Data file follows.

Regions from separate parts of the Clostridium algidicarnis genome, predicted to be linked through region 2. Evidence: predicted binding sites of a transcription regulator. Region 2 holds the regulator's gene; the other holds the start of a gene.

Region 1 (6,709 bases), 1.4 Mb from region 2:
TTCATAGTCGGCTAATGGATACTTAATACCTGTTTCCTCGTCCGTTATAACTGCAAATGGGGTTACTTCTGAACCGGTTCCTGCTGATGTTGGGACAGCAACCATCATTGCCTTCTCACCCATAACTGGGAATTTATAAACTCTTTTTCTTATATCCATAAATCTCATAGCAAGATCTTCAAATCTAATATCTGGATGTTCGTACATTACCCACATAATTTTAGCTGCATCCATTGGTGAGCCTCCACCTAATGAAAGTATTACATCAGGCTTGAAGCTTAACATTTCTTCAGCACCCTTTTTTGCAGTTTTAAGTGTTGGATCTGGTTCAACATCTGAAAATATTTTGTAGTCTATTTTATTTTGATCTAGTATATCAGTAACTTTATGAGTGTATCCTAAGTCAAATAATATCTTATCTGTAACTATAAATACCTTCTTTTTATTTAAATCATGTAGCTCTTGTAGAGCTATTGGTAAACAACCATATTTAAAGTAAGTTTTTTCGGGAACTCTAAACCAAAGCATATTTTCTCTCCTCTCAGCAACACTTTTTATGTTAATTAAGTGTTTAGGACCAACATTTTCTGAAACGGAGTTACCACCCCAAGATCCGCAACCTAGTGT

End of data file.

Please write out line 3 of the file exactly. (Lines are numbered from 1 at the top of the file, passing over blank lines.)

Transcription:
TTCATAGTCGGCTAATGGATACTTAATACCTGTTTCCTCGTCCGTTATAACTGCAAATGGGGTTACTTCTGAACCGGTTCCTGCTGATGTTGGGACAGCAACCATCATTGCCTTCTCACCCATAACTGGGAATTTATAAACTCTTTTTCTTATATCCATAAATCTCATAGCAAGATCTTCAAATCTAATATCTGGATGTTCGTACATTACCCACATAATTTTAGCTGCATCCATTGGTGAGCCTCCACCTAATGAAAGTATTACATCAGGCTTGAAGCTTAACATTTCTTCAGCACCCTTTTTTGCAGTTTTAAGTGTTGGATCTGGTTCAACATCTGAAAATATTTTGTAGTCTATTTTATTTTGATCTAGTATATCAGTAACTTTATGAGTGTATCCTAAGTCAAATAATATCTTATCTGTAACTATAAATACCTTCTTTTTATTTAAATCATGTAGCTCTTGTAGAGCTATTGGTAAACAACCATATTTAAAGTAAGTTTTTTCGGGAACTCTAAACCAAAGCATATTTTCTCTCCTCTCAGCAACACTTTTTATGTTAATTAAGTGTTTAGGACCAACATTTTCTGAAACGGAGTTACCACCCCAAGATCCGCAACCTAGTGT